The PPP/C is only interested in votes not people in the Rupununi

Dear Editor,

I begin this letter by stating that the Rupununi Region should punish the PPP/C by not voting for them. The PPP/C is only interested in our votes and not about the people. Every five years they strut around the Rupununi, bearing gifts like in the days of the early Europeans, only to leave us grappling with our many burdens for the next five.

Everyone knows that the life-line of the Rupununi is the road link from Linden. During the rains of last year, that road was churned into a pulp by the many vehicles that traversed it daily. The government rushed to effect emergency repairs, and Minister Benn personally was present. I don’t know what transpired out there, but there was talk of the contractor and the Minister being at odds over the material to be used. Needless to say, the road was not fixed to the satisfaction of most residents. It would be interesting to know the amount those emergency works cost the taxpayers.

While traversing the road on a regular basis between August last year and March of this year, I noticed a team camped out on the Hunt Oil stretch of road for that period. They had all the machinery to carry out effective repairs, at least to the troublesome Hunt Oil Road. What was amazing was that for that period absolutely nothing was done to the road by this crew. Instead these guys were seen catching fish or birds. It was one big, long picnic.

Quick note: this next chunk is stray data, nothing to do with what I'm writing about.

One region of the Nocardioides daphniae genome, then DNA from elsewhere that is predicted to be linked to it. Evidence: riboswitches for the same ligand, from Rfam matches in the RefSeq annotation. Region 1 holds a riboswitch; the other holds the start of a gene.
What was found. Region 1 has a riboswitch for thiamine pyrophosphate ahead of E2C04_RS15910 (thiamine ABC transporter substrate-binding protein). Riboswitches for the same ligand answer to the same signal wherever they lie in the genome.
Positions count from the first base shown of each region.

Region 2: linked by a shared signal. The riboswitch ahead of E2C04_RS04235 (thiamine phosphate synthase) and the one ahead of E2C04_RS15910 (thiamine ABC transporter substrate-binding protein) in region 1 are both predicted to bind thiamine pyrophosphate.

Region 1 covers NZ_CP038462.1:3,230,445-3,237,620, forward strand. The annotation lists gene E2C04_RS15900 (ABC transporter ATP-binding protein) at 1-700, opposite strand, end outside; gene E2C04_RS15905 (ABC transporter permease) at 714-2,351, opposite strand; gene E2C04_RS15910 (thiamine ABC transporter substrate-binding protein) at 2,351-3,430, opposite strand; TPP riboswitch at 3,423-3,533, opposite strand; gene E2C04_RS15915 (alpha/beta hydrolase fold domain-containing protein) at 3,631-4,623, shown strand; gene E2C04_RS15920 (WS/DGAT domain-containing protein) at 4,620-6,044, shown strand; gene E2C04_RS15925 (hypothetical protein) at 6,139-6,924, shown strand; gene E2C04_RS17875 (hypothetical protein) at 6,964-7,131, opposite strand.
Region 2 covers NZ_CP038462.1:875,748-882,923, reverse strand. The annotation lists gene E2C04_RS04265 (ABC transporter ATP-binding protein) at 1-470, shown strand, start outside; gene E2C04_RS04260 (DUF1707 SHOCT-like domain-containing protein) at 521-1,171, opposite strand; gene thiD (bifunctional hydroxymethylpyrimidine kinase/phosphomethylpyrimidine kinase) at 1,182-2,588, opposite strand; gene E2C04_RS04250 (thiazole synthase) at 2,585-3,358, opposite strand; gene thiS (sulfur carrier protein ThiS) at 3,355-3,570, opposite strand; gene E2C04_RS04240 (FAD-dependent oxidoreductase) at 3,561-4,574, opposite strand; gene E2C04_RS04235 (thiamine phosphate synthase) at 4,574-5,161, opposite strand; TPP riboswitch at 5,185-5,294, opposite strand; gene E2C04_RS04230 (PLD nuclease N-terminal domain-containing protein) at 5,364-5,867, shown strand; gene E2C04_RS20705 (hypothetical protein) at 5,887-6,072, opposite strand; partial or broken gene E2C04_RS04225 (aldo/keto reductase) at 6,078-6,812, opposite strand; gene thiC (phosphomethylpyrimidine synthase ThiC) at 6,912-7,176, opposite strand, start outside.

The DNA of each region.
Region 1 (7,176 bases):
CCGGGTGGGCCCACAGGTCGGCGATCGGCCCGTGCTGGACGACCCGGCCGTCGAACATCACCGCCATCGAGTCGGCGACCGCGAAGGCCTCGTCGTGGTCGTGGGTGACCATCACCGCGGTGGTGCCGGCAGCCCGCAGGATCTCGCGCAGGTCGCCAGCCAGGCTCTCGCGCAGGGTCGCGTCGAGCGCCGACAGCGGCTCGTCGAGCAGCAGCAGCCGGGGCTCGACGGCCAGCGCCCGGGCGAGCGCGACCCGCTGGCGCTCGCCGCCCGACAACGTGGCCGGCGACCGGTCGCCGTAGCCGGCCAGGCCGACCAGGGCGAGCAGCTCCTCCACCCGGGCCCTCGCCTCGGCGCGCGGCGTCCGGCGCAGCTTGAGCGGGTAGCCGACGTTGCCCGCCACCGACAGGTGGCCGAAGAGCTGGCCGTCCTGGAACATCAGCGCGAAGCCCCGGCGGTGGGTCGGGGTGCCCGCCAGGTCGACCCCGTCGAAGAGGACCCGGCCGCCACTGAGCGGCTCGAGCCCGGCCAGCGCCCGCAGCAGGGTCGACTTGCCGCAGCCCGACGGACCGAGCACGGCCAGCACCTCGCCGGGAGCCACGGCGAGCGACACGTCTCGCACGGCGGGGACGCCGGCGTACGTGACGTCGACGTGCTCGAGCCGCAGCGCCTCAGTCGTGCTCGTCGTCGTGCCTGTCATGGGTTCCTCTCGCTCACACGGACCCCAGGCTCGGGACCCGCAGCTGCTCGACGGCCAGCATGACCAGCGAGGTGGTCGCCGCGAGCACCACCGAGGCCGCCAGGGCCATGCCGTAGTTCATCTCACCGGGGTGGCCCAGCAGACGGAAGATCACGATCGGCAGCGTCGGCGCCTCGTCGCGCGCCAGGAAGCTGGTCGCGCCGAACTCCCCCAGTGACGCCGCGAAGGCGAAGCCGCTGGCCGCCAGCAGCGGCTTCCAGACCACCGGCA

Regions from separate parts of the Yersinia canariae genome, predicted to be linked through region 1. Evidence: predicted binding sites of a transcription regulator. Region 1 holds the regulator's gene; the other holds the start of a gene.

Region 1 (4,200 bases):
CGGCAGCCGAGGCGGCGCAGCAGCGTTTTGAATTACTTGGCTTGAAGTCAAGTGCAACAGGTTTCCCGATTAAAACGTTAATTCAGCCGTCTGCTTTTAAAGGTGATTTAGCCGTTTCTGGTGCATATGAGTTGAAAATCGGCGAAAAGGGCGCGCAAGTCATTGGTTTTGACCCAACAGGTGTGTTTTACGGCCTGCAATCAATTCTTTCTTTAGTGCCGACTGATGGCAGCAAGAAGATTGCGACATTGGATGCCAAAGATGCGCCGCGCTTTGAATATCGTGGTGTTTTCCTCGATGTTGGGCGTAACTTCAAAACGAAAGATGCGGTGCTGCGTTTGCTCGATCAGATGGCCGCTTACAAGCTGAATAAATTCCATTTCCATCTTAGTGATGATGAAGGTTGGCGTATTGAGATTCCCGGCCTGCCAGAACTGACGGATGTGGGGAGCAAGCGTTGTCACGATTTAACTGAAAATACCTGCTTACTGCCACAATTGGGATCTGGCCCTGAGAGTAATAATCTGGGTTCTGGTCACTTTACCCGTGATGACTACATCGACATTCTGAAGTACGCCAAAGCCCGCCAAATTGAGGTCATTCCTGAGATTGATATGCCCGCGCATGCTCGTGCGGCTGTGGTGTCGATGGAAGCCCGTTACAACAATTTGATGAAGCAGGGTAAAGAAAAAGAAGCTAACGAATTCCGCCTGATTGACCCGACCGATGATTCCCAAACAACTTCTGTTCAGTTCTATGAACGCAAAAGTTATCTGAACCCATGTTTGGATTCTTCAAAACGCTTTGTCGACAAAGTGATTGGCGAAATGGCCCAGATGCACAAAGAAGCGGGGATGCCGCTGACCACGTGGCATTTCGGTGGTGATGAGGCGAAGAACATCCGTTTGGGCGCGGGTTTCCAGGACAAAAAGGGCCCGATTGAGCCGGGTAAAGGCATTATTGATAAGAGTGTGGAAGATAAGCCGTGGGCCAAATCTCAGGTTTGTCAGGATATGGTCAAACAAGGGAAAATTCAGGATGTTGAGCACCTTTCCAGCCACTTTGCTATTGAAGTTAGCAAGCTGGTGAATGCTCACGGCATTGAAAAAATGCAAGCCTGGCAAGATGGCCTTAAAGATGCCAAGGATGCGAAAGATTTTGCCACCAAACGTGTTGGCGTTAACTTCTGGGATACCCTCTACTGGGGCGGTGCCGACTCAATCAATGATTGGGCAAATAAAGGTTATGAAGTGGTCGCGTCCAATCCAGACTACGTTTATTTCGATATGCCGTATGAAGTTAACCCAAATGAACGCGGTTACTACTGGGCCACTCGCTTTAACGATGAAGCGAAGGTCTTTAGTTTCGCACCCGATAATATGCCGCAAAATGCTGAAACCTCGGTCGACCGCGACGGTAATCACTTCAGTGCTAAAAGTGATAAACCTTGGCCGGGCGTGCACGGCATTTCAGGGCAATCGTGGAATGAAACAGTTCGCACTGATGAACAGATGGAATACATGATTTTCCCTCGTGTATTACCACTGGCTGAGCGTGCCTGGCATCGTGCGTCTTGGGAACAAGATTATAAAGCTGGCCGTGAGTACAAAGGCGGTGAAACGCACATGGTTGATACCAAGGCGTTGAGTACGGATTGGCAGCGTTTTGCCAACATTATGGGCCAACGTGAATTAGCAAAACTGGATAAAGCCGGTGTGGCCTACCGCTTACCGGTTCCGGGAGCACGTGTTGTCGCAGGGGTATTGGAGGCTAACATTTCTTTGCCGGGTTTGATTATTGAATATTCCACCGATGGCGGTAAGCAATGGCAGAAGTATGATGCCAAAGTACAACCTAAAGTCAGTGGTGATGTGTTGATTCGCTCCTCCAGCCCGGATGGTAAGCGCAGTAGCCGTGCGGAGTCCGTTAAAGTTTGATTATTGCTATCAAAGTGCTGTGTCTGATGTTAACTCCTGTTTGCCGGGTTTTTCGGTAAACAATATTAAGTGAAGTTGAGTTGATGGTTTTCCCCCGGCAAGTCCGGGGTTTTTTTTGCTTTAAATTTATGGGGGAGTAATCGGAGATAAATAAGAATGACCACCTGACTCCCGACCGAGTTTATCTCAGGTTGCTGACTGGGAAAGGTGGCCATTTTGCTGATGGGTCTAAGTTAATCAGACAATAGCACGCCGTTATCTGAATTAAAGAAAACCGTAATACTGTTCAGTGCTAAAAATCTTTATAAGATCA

One day in March I stopped and asked the supervisor when they are hoping to start the repairs. The guy boldly told me that they were waiting on the Brazilians and that they were instructed to move camp to Mertezeiro to fix the Karasabai road. On my return three days later, the camp was moved and the guys continued their picnic in the vicinity of Good Hope, out of sight of passers-by. The Karasabai road is still to be fixed. I wonder how much that picnic cost the taxpayers.

Lo and behold, the rains came again this year, and we heard again, that a team is being dispatched to do emergency works. Is Mr Benn serious? Or is he taking the Rupununi people for granted? Well I am calling on all patriotic and intelligent Rupununians to reject this crass assault on our intelligence and livelihood. They have seen how the ineptitude of the government in relation to this important corridor, has caused the cost of living to sky-rocket, while the standard of living for the ordinary folk has plummeted.

As I am writing, there are approximately three large trucks stuck just 45 miles from Lethem with food and other supplies for residents. The owners have to use smaller vehicles to shuttle in food, which is giving rise to the increased costs.